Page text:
Oct 7 AFP article

Polio spreads to northern Afghanistan
Afghanistan announced a case of polio in its northern Kunduz Province in August, almost a decade after the last case in the region, according to United Nations–based IRIN News. The case was in a 13-month-old boy. The country has confirmed 17 other polio cases this year, 15 in the south and 2 in the east. A WHO official said the virus from the latest case is closely linked with one currently circulating in Pakistan and was probably imported from there. Pakistan has seen at least 69 polio cases this year, according to IRIN. Neighboring Tajikistan has also seen a major outbreak of polio. "We are gravely concerned about the spread of polio virus from Tajikistan to Afghanistan," said Suraya Dalil, Afghanistan's health minister, on Oct 3 during the start of a 3-day nationwide polio vaccination campaign targeting 7.8 million children.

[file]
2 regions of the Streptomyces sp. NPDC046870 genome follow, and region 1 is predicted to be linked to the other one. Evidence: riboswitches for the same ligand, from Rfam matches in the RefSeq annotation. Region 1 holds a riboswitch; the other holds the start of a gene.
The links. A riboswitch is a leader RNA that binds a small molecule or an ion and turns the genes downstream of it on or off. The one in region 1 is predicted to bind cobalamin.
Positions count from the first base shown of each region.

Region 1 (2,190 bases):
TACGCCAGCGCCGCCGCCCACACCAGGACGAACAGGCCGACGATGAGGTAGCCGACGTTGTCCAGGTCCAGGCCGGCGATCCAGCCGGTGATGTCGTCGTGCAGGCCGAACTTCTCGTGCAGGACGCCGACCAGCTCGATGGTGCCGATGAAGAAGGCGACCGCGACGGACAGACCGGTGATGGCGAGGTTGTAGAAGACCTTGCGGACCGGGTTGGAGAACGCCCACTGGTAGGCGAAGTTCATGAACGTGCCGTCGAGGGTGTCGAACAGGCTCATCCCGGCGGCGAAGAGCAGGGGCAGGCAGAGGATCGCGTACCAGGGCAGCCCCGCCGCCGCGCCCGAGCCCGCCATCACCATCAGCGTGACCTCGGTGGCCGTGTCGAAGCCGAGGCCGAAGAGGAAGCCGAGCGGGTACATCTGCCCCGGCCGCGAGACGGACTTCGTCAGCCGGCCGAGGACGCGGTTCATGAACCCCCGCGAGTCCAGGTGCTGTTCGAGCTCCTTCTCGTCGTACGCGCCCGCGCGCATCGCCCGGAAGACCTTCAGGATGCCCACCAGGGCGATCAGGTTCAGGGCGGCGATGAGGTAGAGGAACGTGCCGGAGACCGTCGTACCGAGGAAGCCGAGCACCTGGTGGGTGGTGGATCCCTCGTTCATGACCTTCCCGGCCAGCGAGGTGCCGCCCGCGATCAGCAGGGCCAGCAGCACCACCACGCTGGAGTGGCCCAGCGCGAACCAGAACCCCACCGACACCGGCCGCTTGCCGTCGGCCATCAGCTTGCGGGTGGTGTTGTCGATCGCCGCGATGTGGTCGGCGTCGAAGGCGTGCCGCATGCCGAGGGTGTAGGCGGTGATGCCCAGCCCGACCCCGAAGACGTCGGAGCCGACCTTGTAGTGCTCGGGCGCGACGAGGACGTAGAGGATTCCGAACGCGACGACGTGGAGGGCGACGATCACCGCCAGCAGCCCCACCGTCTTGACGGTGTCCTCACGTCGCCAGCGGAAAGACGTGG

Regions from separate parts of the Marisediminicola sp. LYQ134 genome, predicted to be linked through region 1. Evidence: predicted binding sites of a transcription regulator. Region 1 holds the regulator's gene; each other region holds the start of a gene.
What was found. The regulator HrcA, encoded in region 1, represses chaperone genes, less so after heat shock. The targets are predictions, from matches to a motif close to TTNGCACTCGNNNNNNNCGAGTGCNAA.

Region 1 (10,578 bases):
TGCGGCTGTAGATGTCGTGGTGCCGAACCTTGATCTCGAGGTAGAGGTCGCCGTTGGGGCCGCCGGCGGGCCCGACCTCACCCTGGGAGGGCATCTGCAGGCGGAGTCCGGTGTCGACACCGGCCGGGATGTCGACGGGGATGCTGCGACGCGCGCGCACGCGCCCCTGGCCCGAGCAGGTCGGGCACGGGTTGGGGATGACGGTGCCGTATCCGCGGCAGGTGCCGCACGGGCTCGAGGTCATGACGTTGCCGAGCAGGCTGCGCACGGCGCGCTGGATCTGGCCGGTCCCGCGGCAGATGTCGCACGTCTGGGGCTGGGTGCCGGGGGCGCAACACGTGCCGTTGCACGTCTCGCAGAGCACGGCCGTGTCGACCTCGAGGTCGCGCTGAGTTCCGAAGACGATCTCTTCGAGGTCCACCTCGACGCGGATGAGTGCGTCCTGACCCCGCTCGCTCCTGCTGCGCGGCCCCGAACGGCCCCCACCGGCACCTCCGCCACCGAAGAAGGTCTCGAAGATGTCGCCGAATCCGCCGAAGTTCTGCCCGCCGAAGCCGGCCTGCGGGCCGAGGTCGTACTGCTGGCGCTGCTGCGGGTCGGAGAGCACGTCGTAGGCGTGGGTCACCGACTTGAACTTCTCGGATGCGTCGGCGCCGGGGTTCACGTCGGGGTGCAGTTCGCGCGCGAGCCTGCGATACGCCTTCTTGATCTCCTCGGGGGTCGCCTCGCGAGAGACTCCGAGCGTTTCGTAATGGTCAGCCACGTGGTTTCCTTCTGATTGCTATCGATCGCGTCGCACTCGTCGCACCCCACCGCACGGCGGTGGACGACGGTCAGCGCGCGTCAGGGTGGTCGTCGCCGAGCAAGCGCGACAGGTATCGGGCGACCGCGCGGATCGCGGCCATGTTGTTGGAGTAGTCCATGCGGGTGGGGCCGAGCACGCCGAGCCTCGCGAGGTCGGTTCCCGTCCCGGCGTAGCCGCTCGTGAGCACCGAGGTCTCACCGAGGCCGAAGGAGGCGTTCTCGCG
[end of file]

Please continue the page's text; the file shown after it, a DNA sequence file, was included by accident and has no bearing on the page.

Oct 6 IRIN News report